NEW powers to prevent antisocial behaviour in Newport are proving effective, police say, but one councillor has questioned whether such temporary measures will have a lasting effect if they are lifted.
In July a “dispersal order” was imposed allowing police to break up large groups of people in the city centre, which will run for six months.
Newport police officer, Inspector Mark Pope, said: “Comparing July 2014 to July 2013 there has been an overall reduction in incidents of antisocial behaviour within the dispersal zone of 12 per cent. Impressively, there has been a 55 per cent reduction in public order offences for the same time period.
“The dispersal powers have been used 43 times since the introduction of the order on July 1, 2014. This has resulted in four arrests for people breaching the warning.
“As well as tangible reductions in crime/incident numbers we have had a really positive response from local residents and business owners. The feedback we are getting is that shoppers feel safer in the day time and are seeing fewer street drinkers and beggars around the city centre.
“In terms of a long term reduction in antisocial behaviour – during the period the dispersal order will be in place we are compiling evidence for ASBO applications to be served on offenders who repeatedly breach the order.
“This will have a positive impact when the order finishes as persistent offenders will be not be able to cause antisocial behaviour due to the restrictions from their ASBOs.
“We have referred five under 16s to the early intervention youth offending team who are working to support youth offenders and their families to prevent longer term problems.”
Jon Powell, who runs a news kiosk in the city, said problems had been ongoing for some time prior to the order.
“The problem right in front of our shop was the gangs of kids,” he said.
“Often the things they’re doing aren’t really illegal – screaming and shouting and general boisterousness.
“Any trouble we have had with them throwing rubbish, and the graffiti a couple of weeks ago has been dealt with really quickly.
“On balance I think the order is a good thing. I was concerned they might target just people sat there having a burger but they don’t seem to be. They seem to know the ones which need to be dealt with.
“Once it was explained to them, people adjusted their behaviour because they wanted to hang around there.
“Most of the kids are not bad people, they just get a bit carried away in a group.
“Just a few days ago, a couple of CSOs came, asked a big gang of kids to move who were messing around on bikes and came over to me and said if they come back while you’re open, give us a shout and we’ll be straight back down.
“I think me and my next door neighbours both sides are pretty happy.
“I hope it will help in the long run. I hope it will be extended. It has been suggested it has been put in place for NATO, to move on protesters. I do hope it’s continued for the benefit of the traders.”
Dispersal orders have been used effectively elsewhere in Gwent, a councillor said.
Nigel Dix, Labour councillor for Blackwood, said they had solved the ‘car cruising’ problem the town faced with boy racers revving up and down the high street.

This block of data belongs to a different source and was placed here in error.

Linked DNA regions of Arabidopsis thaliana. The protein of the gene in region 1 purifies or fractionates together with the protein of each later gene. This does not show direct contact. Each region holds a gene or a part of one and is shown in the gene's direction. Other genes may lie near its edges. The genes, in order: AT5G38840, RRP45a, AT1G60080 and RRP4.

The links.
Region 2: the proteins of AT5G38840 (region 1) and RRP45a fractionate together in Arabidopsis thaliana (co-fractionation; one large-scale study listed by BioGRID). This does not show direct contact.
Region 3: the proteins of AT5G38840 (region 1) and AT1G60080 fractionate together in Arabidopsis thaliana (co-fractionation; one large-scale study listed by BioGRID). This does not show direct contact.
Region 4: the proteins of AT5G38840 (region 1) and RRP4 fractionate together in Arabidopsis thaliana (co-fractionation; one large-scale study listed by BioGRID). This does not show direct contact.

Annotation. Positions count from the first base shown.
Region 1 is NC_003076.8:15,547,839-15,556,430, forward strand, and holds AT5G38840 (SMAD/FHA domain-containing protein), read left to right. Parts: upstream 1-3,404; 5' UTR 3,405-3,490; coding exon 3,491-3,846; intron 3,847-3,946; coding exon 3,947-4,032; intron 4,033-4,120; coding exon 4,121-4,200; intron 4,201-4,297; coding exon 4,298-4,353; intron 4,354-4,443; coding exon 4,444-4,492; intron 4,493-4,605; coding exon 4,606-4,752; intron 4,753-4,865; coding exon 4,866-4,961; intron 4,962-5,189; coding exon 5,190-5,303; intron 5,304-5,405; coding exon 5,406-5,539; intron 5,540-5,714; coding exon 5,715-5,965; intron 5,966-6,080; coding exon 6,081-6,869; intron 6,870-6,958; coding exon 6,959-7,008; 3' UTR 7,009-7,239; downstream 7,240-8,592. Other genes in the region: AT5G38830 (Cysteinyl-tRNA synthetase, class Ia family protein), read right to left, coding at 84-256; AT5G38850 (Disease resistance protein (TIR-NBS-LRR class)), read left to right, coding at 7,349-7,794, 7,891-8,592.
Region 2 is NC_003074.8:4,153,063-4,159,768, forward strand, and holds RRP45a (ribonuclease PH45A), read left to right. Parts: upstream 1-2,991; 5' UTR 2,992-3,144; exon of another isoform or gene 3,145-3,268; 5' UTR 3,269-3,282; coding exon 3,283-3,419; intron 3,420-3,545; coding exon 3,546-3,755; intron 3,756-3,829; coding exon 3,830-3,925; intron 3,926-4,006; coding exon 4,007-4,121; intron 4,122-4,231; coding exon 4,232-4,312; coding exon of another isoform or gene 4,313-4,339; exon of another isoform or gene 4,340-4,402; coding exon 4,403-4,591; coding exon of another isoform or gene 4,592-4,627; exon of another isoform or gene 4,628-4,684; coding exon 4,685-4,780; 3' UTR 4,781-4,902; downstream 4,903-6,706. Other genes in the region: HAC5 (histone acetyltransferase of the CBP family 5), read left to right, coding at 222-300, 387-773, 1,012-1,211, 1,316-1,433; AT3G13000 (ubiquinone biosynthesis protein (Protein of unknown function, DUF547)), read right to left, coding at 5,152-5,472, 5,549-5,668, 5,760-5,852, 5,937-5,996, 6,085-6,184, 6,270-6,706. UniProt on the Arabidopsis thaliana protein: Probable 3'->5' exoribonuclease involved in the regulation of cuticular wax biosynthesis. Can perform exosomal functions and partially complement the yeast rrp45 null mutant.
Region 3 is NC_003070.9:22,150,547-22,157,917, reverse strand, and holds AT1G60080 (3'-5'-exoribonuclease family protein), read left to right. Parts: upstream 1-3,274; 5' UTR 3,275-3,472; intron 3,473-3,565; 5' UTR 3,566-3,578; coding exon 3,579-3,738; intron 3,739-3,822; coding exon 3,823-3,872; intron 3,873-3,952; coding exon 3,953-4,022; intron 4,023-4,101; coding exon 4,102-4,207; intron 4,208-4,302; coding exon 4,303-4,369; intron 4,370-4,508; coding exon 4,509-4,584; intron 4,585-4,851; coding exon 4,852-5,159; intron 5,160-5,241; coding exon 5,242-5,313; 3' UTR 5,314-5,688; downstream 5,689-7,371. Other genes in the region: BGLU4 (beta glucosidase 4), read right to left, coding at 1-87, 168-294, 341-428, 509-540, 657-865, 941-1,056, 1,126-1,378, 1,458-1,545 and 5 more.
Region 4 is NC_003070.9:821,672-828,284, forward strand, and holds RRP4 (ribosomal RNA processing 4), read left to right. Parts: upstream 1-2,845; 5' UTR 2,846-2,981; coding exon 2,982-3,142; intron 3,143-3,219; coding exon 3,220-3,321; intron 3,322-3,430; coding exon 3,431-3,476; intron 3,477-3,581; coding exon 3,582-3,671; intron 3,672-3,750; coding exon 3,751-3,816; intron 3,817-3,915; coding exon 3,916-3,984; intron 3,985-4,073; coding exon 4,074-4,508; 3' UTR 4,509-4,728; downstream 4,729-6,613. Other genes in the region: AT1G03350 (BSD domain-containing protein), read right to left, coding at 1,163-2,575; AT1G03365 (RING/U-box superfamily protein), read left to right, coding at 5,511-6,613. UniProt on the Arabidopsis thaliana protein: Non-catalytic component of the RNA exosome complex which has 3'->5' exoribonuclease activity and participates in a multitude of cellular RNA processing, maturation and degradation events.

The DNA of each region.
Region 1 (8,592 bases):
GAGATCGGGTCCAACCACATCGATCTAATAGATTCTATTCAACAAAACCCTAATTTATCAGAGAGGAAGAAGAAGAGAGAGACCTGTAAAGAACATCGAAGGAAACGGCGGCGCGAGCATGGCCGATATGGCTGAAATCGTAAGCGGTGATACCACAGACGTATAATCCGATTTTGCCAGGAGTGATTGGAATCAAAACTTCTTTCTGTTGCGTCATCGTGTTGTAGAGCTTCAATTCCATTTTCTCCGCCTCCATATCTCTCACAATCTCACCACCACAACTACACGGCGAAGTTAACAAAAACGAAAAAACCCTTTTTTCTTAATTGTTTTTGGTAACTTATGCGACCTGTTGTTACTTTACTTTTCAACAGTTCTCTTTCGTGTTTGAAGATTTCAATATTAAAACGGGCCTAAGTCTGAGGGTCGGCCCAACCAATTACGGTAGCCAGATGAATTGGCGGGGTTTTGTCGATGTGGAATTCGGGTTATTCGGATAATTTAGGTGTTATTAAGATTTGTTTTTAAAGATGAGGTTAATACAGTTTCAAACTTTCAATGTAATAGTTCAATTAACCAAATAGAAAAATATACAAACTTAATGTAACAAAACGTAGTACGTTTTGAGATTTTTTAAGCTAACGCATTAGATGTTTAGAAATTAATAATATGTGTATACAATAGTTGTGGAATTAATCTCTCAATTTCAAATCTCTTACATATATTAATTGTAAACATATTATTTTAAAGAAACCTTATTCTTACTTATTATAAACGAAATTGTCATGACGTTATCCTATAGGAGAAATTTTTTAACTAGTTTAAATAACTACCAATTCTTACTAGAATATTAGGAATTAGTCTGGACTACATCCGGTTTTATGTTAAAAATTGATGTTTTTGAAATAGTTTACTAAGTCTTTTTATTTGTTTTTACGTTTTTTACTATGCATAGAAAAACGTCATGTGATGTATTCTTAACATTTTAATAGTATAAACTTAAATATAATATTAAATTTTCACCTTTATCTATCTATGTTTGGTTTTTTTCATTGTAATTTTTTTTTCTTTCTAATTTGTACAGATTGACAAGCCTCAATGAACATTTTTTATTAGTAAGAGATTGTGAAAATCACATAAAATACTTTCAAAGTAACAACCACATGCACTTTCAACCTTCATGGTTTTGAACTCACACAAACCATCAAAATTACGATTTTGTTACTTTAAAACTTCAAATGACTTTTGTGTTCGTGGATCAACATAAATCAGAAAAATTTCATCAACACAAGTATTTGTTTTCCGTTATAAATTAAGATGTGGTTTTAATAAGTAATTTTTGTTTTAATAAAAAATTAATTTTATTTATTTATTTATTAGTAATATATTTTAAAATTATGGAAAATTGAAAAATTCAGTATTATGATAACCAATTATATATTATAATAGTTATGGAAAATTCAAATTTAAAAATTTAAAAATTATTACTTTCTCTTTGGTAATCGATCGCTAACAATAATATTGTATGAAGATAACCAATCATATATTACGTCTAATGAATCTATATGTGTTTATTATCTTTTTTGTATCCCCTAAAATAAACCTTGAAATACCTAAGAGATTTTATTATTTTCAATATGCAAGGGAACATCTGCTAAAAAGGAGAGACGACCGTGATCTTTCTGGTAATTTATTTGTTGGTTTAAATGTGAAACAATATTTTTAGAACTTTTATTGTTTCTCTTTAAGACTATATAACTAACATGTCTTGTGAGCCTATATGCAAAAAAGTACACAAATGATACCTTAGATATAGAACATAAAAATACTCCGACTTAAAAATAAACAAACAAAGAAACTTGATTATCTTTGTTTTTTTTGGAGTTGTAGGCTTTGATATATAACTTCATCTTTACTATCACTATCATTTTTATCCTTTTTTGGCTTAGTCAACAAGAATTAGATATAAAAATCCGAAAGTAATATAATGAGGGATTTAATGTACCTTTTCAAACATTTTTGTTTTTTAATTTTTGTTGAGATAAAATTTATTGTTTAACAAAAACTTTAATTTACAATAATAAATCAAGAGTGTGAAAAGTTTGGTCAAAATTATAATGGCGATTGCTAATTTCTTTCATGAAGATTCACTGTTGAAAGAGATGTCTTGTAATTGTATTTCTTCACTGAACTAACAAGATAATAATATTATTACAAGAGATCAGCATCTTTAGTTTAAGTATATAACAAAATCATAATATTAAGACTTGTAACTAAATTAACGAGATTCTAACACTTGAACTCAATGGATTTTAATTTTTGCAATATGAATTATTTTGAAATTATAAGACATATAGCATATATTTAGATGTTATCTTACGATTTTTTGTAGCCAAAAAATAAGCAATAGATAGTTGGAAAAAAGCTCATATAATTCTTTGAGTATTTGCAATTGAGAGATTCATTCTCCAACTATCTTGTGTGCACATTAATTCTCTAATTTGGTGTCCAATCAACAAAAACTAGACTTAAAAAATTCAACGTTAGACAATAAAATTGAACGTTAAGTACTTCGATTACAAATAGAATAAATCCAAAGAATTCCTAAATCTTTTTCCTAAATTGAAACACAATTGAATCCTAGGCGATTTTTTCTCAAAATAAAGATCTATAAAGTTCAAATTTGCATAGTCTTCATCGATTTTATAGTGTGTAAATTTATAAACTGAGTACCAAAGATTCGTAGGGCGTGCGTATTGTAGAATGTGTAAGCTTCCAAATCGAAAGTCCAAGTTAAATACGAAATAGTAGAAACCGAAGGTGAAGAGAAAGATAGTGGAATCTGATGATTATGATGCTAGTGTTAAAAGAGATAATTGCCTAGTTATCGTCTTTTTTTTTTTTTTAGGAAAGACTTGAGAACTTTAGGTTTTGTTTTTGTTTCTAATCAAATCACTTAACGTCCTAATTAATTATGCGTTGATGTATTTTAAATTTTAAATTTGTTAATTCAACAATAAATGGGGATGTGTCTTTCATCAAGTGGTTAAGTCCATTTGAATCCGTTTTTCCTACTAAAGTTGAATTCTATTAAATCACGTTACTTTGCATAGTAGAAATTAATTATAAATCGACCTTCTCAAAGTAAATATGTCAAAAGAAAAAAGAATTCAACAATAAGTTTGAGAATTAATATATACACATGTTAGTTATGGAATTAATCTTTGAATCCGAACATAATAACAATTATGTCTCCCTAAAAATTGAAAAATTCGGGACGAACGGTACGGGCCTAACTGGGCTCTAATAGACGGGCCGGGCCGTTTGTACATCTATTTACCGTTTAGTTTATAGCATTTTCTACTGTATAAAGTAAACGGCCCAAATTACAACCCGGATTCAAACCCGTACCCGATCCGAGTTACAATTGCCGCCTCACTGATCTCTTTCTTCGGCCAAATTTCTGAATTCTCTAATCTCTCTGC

The town now has a permanent order with vehicles, except taxis and ambulances, barred from the centre on Thursday nights, he said.
“Prior to this dispersal order we used to have six month orders put on the town,” he said. “We would have to gather evidence every six months and present the evidence to the police.
“Then things would start again and we would have to go through the process again. There would be a period of the car cruising slowly creeping back up. We decided to put a permanent order on. It has solved the car cruising problem.
“In Blackwood’s town centre we had a problem for many years. Police tried many things. People would come from all over the country, as far as Birmingham and Manchester. We designed the order so it’s flexible. We could enforce it any night.”
A gate at each end of the town monitored by CCTV checks which cars are driving in the town centre.
“Local people who live around the town centre I think are very supportive,” he said. “It’s made their lives a lot more bearable. It did go on until two or three am. Driving up and down, beeping, playing music – you’re talking about 300 cars at a time, parading up and down the town. I think Blackwood had facilities they were looking for.
“We have got fast food, nice big car parks either end of the town, dual carriageways you can race up and down. There were other concerns about drinking and illegal drug taking as well, especially in the Asda car park.”
The order had put a stop to all this, he said, adding: “We don’t have any problems now I’m aware of.”
But he thinks if the order was lifted, problems would return.
“It would be a matter of weeks until they realised it wasn’t being enforced anymore,” he said. “A lot of these youngsters are savvy. They connect with each other by text and Facebook, they’re pretty quick to know what’s going on.
“I believe if it was lifted, the car cruisers would be back within a very short time. It’s unfortunate, but that’s the society we live in.”